It’s a quiet time in the garden, a time for planning the next year, but not for harvesting very much. Apart from herbs – thyme, rosemary, mint and bay especially – which we use daily, we’re picking only leeks and cabbages at the moment, with the chard and lettuces just recovering from the cold weather we’ve had.
It seems to be a late spring – there is no sign yet of almond or apricot blossom and their buds are only just beginning to swell.
Left, the still-bare branches of our apricot tree, and above, canes and flower of bamboo, battered by the north wind, but beautiful against the clear sky on a cold day.
After a cold walk back from the garden we warmed ourselves with a bowl of Lo Jardinièr’s flageolet bean and vegetable soup, with goats’ cheese and cured pork on toast and some red wine from Montesquieu.
Spring will come, though, and today we’ve sowed our tomato seeds and put them on the seed starter box which Lo Jardinièr made last year. We put the new mini-greenhouse on the balcony in the sun today to try it out and, although it was a cold day – about 6 degrees C – the temperature inside reached 22 degrees! So it will be good for the tomato and pepper plants once they germinate and before we take them to the garden to put in the more rustic-looking cold frames we have there.
It’s a year since I began the Olives and Artichokes blog at the start of the last gardening year. One of my earliest posts was about planting our potatoes on the day after the full moon in February 2008. Yesterday we did just that, again … the cycle of the seasons and the gardening year.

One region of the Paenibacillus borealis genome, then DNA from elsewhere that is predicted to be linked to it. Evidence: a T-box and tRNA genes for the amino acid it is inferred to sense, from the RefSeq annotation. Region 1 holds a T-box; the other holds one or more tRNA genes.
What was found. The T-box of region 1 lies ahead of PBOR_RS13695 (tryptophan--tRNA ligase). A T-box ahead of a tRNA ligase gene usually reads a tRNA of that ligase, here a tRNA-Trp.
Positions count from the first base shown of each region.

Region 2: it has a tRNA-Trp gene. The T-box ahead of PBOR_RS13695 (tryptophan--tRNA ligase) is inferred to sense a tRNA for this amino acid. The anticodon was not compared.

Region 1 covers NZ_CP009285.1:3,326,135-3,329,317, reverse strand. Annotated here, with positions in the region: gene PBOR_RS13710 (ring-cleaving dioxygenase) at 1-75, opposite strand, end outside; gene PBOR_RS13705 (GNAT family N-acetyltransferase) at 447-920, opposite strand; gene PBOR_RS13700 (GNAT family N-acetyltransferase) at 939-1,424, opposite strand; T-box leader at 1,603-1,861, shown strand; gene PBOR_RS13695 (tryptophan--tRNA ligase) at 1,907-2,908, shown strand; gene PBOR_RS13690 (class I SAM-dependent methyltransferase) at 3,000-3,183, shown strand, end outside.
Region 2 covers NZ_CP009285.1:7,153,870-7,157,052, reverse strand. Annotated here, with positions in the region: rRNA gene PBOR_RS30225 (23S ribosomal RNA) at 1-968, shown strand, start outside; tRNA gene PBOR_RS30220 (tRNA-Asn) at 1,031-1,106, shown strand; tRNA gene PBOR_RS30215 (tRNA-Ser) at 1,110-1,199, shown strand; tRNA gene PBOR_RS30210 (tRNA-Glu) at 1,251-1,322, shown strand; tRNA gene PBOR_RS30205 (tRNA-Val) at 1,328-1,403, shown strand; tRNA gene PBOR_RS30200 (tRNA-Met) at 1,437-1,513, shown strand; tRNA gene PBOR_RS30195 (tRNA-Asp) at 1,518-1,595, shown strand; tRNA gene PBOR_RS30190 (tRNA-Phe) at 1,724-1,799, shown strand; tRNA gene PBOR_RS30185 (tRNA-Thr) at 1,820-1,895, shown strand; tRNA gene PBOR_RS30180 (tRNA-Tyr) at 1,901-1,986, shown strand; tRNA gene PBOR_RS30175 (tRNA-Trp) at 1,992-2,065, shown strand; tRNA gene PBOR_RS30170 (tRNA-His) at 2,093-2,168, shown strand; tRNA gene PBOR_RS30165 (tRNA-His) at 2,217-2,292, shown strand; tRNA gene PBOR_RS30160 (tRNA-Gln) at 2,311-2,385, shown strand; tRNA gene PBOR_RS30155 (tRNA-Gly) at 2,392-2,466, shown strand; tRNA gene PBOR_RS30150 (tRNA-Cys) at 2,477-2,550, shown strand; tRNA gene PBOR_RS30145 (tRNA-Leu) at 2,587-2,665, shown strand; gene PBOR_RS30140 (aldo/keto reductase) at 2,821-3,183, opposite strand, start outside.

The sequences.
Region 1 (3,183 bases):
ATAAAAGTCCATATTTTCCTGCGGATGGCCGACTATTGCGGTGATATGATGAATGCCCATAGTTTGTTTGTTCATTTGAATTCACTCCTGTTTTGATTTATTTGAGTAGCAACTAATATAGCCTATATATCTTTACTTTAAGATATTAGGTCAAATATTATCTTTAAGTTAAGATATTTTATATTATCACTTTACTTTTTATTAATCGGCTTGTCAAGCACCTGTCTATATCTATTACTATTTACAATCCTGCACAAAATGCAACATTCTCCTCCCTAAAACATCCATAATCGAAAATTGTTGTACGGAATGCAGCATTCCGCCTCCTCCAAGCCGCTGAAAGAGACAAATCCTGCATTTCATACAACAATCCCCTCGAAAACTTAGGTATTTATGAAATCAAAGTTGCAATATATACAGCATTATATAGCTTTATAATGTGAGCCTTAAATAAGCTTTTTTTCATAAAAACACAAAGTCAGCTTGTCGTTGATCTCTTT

In my first post I hoped that the blog would be ‘a diary of what we learn’. Well, it has become that, and a lot more too. Writing the blog has been more involving – and taken more time – than I’d thought, but it has also brought unexpected rewards. I’ve become part of a worldwide community of gardeners and like-minded people. I’ve made friends, some of whom I’ve met, some of whom are still ‘virtual’ friends but no less real when it comes to exchanging ideas and advice.
Perhaps most importantly, writing the blog has encouraged me to think more about gardening, food and the environment. Lo Jardinièr and I are still gardening for the same reasons as we always have done – because we enjoy it, because we like good food and because we believe that local, organic food is better for us and better for the planet. But now we think through the issues and arguments more and we’re part of a ‘conversation’ that circles the world.
We’re looking forward to the next year of Olives and Artichokes and we hope that all our new and old friends around the world will continue to enjoy reading about our garden and food adventures as much as we enjoy learning about yours.
C’est le premier anniversaire du blog Olives and Artichokes et nous espérons que nos amis et nos lecteurs autour du monde continuent de apprécier l’histoire de notre jardin et notre cuisne autant que nous appécions les vôtres.
PS Looking back at last February’s posts shows how comparatively cold this year has been and how late this spring is. On 17 February I posted photos of almond blossom and apricot buds which were about to flower – there’s nothing like that yet this year.